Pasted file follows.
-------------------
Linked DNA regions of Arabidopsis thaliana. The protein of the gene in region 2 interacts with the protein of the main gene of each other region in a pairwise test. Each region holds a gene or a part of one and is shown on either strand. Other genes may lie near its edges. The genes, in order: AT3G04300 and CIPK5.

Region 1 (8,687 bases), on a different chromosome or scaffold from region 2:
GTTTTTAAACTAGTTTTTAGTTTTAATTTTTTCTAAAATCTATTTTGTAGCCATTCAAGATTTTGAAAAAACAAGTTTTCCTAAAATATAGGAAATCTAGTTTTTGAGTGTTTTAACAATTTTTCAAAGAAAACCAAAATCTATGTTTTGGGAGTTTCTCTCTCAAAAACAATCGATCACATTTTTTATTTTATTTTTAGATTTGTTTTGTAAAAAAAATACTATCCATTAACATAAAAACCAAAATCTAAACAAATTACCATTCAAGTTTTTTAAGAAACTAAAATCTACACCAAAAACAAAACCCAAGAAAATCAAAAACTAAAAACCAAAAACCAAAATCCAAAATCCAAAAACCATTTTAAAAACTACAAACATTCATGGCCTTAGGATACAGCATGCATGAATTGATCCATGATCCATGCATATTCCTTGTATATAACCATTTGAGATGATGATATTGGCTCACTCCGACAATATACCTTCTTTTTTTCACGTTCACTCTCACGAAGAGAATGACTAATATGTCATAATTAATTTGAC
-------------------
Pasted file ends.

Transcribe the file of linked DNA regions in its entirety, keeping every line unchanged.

Linked DNA regions of Arabidopsis thaliana. The protein of the gene in region 2 interacts with the protein of the main gene of each other region in a pairwise test. Each region holds a gene or a part of one and is shown on either strand. Other genes may lie near its edges. The genes, in order: AT3G04300 and CIPK5.

Region 1 (8,687 bases), on a different chromosome or scaffold from region 2:
GTTTTTAAACTAGTTTTTAGTTTTAATTTTTTCTAAAATCTATTTTGTAGCCATTCAAGATTTTGAAAAAACAAGTTTTCCTAAAATATAGGAAATCTAGTTTTTGAGTGTTTTAACAATTTTTCAAAGAAAACCAAAATCTATGTTTTGGGAGTTTCTCTCTCAAAAACAATCGATCACATTTTTTATTTTATTTTTAGATTTGTTTTGTAAAAAAAATACTATCCATTAACATAAAAACCAAAATCTAAACAAATTACCATTCAAGTTTTTTAAGAAACTAAAATCTACACCAAAAACAAAACCCAAGAAAATCAAAAACTAAAAACCAAAAACCAAAATCCAAAATCCAAAAACCATTTTAAAAACTACAAACATTCATGGCCTTAGGATACAGCATGCATGAATTGATCCATGATCCATGCATATTCCTTGTATATAACCATTTGAGATGATGATATTGGCTCACTCCGACAATATACCTTCTTTTTTTCACGTTCACTCTCACGAAGAGAATGACTAATATGTCATAATTAATTTGAC